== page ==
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If you’ve ever had a really bad omelet, then you know the value of a perfectly cooked one. But despite being one of the most popular breakfast foods around, making a flawlessly fluffy omelet isn't easy — but it's not impossible. Master this essential technique and impress your brunch guests with your superior omelet-making skills by following the simple steps outlined below that will have you cooking omelets like a pro.
There are a few common kitchen tools you'll need before getting started on your omelet making adventure. A nonstick pan is an essential piece of the puzzle. This will ensure that the omelet is easy to flip and doesn't leave bits and pieces of egg stuck to the pan's base. You will also need a medium-sized bowl, a wooden spoon, a fork and a stove top or hot plate. Be sure to have a plate close by to display your masterpiece when it’s finished so it doesn’t sit in the pan and become overcooked.
Since there is little more to an omelet than eggs, using the freshest eggs possible will keep the texture of your omelet at its best. The membrane begins to break down in older eggs, making the white more fluid and providing less body. Additionally, you will need plenty of butter — at least three pats per omelet — and your filling. Opt for the season's freshest vegetables or keep it simple and load that baby up with a cheese of your choice.
Once you have cracked your eggs into a medium mixing bowl, add a splash of milk or water. This extra step will release steam during the cooking process and prevent your eggs from browning or becoming overcooked. It's a cooking hack every home cook should know.
Like scrambled eggs, the key to a fluffy omelet is generously whisking the eggs. A fork is preferable to a whisk because your goal here is simply to incorporate the whites with the yolks, not to add additional air. You will know your eggs are ready when you pull the fork up and a homogenous stream of egg runs off without any white streaks.
Now, let's get to the actual cooking. Place your skillet on the burner and turn to medium or medium-low heat. Add a generous pat of butter. You shouldn’t hear a sizzle. Wait for the butter to melt.
You will know your skillet is ready when you see the first small bubbles forming in the butter. If your butter is loudly sizzling and browning, you will need to turn the heat lower and start over.
There are more than 100 ways to cook an egg, but plenty of them involve adding the protein to a hot pan. Once you see the first small bubbles of butter appear, add your egg mixture. Again, there shouldn’t be a sizzle. If you hear a sizzle, don’t panic, just turn down the heat.
You can season your eggs in the pan to your liking. Use salt and pepper, but also feel free to get creative and toss in some curry powder, bouillon or other unexpected ingredients that go great with eggs. It's important that you season the eggs before you start stirring so that the omelet is evenly seasoned. If you don’t want your omelet visibly speckled with pepper you can use white pepper, but remember that white pepper is hotter than black pepper.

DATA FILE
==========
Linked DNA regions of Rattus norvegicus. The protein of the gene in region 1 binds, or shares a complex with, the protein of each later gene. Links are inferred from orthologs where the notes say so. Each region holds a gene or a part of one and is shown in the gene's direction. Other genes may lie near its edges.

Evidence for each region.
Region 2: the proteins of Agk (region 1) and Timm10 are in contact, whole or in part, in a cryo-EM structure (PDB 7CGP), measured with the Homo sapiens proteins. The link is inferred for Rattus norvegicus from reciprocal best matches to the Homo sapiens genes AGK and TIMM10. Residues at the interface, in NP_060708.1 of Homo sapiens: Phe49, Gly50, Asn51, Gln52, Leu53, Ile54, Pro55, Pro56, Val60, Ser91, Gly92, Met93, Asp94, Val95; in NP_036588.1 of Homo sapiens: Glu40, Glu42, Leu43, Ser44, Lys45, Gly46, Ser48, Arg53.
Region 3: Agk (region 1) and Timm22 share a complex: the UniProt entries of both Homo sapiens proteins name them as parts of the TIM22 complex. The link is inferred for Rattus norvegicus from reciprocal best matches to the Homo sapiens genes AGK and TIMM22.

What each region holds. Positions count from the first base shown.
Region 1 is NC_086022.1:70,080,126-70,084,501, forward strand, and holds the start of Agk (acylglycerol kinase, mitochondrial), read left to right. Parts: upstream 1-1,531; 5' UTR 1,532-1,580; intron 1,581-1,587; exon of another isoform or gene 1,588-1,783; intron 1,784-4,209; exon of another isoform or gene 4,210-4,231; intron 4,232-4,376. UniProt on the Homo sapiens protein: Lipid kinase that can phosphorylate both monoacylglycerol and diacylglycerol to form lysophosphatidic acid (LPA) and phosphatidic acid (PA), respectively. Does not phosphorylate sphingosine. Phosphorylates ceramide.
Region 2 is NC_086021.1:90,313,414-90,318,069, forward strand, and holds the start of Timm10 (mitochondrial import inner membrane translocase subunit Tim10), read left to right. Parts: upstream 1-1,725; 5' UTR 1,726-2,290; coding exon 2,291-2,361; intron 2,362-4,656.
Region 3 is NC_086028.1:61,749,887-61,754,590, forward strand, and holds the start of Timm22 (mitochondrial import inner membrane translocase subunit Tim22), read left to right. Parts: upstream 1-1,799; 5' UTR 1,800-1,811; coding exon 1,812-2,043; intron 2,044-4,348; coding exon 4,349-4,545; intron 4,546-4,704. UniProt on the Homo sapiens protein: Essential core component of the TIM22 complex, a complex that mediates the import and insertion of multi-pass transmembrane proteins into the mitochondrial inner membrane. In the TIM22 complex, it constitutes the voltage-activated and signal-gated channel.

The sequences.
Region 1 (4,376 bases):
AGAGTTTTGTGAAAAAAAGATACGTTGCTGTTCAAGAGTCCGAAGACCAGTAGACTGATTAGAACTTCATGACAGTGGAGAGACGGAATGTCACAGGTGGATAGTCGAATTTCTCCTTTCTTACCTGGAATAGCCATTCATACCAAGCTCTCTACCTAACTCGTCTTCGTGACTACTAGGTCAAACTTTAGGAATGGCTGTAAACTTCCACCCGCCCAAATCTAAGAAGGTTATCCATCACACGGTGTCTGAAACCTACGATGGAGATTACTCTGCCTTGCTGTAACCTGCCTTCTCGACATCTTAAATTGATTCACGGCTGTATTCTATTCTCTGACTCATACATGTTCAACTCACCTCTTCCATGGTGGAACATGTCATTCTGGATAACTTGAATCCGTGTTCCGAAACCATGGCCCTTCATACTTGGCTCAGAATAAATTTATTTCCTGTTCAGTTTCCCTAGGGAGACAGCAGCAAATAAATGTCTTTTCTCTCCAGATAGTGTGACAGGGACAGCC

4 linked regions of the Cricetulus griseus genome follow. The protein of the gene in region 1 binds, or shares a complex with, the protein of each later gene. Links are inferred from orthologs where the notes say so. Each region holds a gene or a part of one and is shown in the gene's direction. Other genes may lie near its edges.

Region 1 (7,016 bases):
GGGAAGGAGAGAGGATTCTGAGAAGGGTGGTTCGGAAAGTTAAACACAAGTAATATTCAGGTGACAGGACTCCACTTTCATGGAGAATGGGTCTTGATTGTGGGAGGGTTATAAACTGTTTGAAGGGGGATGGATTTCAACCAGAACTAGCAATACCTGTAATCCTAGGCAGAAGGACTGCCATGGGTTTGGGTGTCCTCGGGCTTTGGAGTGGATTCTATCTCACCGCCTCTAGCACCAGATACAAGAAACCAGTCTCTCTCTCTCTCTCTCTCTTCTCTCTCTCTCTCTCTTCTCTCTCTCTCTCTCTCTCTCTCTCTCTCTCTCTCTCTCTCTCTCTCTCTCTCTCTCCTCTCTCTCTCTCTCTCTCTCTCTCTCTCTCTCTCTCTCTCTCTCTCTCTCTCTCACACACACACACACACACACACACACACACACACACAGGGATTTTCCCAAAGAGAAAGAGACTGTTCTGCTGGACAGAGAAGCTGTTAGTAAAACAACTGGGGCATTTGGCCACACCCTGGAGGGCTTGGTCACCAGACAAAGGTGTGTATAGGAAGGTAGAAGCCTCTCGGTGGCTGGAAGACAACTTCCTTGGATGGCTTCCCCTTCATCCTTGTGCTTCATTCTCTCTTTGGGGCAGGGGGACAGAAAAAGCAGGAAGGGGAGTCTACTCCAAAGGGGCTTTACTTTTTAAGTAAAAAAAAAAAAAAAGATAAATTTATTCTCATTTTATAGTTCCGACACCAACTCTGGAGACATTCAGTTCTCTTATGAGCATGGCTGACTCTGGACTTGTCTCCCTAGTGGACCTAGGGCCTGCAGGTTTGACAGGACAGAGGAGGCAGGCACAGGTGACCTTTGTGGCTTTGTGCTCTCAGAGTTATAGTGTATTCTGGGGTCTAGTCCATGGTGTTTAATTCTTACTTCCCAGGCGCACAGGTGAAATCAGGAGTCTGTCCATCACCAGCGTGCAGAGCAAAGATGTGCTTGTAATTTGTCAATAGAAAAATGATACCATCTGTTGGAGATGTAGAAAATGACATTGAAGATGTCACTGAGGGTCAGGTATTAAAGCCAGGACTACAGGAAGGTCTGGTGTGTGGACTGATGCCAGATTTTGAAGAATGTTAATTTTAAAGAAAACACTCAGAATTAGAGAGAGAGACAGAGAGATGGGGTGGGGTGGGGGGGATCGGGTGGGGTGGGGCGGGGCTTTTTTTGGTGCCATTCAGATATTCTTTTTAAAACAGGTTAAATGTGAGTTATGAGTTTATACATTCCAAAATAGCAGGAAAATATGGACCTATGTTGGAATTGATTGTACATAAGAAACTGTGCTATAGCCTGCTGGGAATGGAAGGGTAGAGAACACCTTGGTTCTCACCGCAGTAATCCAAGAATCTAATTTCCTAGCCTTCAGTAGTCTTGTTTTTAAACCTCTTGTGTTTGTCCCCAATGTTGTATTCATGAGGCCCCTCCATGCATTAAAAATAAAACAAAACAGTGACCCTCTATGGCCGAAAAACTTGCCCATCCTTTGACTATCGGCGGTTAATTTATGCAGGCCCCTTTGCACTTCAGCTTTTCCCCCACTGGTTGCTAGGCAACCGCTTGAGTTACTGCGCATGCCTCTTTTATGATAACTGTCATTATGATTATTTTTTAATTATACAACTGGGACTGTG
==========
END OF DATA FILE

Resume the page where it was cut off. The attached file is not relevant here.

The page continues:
The next three steps are the most important when cooking this high protein breakfast and are done simultaneously. Now that you have added your seasoning, begin to gently stir or scramble the omelet with a wooden spoon. This will keep the omelet from sticking to the bottom of the pan.
While you are stirring the omelet, shake the pan in a circular motion to aid with the stirring. This will also help to keep the omelet moving so it doesn’t stick to the pan and ensure that it cooks evenly.
Finally, all of that scrambling and shaking is sure to splash egg mixture up the sides of the pan. Scrape the sides of the pan as you go to keep the edges of the omelet from overcooking. The key here is an evenly cooked omelet. This whole process also slows the cooking down, so don’t be surprised if your omelet takes longer to cook than you expected.
Once you are satisfied with your omelet’s doneness, remove the pan from the heat and allow the omelet to rest in the pan for about a minute. This will finish cooking the bottom of the omelet.
Hold the skillet in one hand. Tilt the skillet away from you slightly. Then, using a wooden spoon, gently roll the omelet. You can add a pat of butter as you roll to help loosen the omelet from the pan.
Once the omelet is rolled, you will need to transfer it to your serving plate. To do this, simply tip the pan in one fluid motion over the plate. You can adjust the omelet once on the plate so that the seam is on the bottom.
To garnish the omelet, rub with the final pat of butter to give it a shiny look. Then sprinkle with freshly chopped herbs, like chives, parsley or chervil. Enjoy your classic French omelet and relish knowing that you've perfected one of the 12 essential ways to cook an egg.
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